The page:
So many tech startups begin the same way: One founder, one dream and a plan to make it happen. Most businesses stay that way – there are many more solo entrepreneurs than business owners with employees. But to succeed, most startups need a much broader set of skills and experience.
If you intend to build a scalable business, you know you can’t do it alone. If you plan to get funded, you need to build a team – a complete, kickass team – that will both get the job done and impress the money people. And you need to do it sooner rather than later.
To learn more about how your startup can find, hire and keep the top talent and quality workers it needs to succeed, download this free ReadWriteWeb Report: The Talent Wars: Today’s Toughest Startup Challenge.
So what does it actually take to build a kickass startup team?
I asked someone who knows. Rachel Blankstein has launched two tech startups, including her current business Comparz, a website where independent users review web-based software. She sold her first tech startup econfidant.com to a larger technology company. Blankstein shared her best tips for hiring a kickass team – lessons she learned “the hard way”:
- Every team needs at least two key players: a technical founder (or scientific founder for a science-related startup, or a product expert in a non-technical/non-scientific company) and a revenue driver – someone who understands how revenue is generated in your industry and who already has a deep Rolodex in the audience you are targeting. Without these two players, you will have a much lower chance of success.
- It is absolutely critical that the members of your team have experience in the industry your startup is in. Learning the intricacies of how an industry works, building relevant relationships and understanding the right metrics can happen only over time. Including team members who already have industry experience and relationships will flatten a learning curve you don’t have time to climb.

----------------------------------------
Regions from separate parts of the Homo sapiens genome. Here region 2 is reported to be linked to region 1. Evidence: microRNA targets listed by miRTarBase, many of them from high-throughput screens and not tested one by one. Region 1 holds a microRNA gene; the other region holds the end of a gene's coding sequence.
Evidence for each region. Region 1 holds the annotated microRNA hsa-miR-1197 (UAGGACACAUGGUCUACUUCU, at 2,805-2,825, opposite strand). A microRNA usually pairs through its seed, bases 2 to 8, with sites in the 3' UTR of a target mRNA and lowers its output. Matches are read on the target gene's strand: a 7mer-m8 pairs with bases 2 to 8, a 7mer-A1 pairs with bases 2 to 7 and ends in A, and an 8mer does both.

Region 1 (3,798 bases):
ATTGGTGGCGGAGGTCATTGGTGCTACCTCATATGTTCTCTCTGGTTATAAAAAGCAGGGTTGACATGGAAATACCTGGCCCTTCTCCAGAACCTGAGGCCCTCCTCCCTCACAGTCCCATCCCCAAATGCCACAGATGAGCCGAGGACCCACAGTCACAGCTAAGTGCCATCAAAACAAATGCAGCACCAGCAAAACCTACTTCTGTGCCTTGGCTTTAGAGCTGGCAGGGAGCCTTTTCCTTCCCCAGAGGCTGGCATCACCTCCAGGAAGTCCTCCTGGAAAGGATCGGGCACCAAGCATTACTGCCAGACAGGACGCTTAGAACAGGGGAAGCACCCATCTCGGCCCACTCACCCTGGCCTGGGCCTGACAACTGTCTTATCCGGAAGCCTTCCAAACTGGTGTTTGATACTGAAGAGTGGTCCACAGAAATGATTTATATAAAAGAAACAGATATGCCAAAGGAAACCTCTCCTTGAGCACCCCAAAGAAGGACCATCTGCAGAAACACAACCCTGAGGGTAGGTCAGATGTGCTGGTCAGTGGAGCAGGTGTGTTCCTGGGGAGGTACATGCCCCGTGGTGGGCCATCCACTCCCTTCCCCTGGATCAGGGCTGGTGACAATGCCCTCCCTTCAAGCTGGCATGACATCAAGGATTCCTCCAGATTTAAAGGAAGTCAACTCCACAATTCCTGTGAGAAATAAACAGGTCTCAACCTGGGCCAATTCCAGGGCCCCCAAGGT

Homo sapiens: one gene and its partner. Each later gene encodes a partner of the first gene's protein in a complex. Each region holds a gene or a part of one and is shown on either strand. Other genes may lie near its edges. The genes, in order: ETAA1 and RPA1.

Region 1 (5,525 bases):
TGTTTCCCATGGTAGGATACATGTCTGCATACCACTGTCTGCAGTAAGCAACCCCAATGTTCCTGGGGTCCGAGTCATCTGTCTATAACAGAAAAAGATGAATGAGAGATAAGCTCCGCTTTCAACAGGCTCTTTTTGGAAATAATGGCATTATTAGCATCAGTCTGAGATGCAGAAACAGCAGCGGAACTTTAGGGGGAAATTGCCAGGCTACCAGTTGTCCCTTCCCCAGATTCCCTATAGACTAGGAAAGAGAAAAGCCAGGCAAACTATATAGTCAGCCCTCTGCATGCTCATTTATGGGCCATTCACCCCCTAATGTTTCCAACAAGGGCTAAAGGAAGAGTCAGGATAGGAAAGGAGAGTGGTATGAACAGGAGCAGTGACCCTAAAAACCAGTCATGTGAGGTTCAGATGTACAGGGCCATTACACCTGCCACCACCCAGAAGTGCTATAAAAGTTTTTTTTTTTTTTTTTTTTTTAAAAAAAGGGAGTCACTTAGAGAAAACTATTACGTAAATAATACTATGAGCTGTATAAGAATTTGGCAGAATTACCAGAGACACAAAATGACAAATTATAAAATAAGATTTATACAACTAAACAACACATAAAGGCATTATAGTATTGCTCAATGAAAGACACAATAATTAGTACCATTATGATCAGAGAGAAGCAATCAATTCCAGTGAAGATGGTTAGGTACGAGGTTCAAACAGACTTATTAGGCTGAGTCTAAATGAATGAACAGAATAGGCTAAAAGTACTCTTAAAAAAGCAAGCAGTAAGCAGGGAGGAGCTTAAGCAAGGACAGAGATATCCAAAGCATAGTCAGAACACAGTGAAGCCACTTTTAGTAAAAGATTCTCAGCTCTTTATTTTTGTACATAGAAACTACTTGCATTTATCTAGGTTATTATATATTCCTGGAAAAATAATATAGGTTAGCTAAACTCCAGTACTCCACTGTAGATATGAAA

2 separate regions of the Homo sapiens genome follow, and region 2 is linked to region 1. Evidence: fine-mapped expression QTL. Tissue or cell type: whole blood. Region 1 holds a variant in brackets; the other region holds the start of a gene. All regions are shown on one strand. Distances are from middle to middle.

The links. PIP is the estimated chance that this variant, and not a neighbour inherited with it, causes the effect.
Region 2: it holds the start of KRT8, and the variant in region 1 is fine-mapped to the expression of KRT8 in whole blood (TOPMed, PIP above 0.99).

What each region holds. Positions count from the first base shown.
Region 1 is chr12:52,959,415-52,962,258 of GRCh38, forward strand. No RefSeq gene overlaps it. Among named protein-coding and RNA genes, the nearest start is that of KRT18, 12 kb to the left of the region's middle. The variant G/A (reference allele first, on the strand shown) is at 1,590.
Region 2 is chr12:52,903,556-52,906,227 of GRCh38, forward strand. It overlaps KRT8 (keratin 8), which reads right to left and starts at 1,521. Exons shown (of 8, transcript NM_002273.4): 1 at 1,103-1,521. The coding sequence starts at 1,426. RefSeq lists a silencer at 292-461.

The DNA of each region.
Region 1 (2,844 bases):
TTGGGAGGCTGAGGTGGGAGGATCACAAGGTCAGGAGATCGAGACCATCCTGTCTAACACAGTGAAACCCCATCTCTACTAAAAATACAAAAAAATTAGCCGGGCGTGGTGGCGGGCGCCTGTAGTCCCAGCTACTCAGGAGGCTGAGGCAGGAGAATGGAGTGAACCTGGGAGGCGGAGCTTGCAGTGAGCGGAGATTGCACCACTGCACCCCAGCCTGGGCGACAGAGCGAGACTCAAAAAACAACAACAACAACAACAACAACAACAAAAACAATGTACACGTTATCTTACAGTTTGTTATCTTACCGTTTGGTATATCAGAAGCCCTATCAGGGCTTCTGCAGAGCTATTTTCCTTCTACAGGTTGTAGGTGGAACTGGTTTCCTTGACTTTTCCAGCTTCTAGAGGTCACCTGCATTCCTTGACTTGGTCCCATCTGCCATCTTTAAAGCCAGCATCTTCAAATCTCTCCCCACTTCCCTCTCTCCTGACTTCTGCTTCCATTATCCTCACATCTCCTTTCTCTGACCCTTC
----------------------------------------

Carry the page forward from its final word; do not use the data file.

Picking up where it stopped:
- You will have the most chance for success by maximizing the number of founders with complementary skill sets. A founding team with a technical lead, a sales lead, a product lead and a marketing lead, for example, will likely be more effective than a team with only two of those four key functional roles.
- Don’t be fooled by titles. Focus on candidates’ real hands-on experience and accomplishments. If a candidate for your technical lead was a CTO at a big company, for example, but he or she says they want to manage and not code, then he or she is not the right fit for an early-stage startup]. A marketing VP from a large company might be useless if they are used to managing agencies, since you’re likely to need a person who has actually run campaigns themselves.
- You’ll save a lot of tension and disruption down the road if you’re upfront and manage your team’s expectations regarding your expected timeline for funding, higher salaries, bonuses, etc.
- The quality of your startup team can mean the difference between success and failure. It’s worth spending time on recruiting. And don’t be afraid to get rid of a team member, irrespective of their title or your relationship with them, if they are not the right fit. If someone is not producing, they are wasting your time, and possibly spoiling your company’s chance to succeed.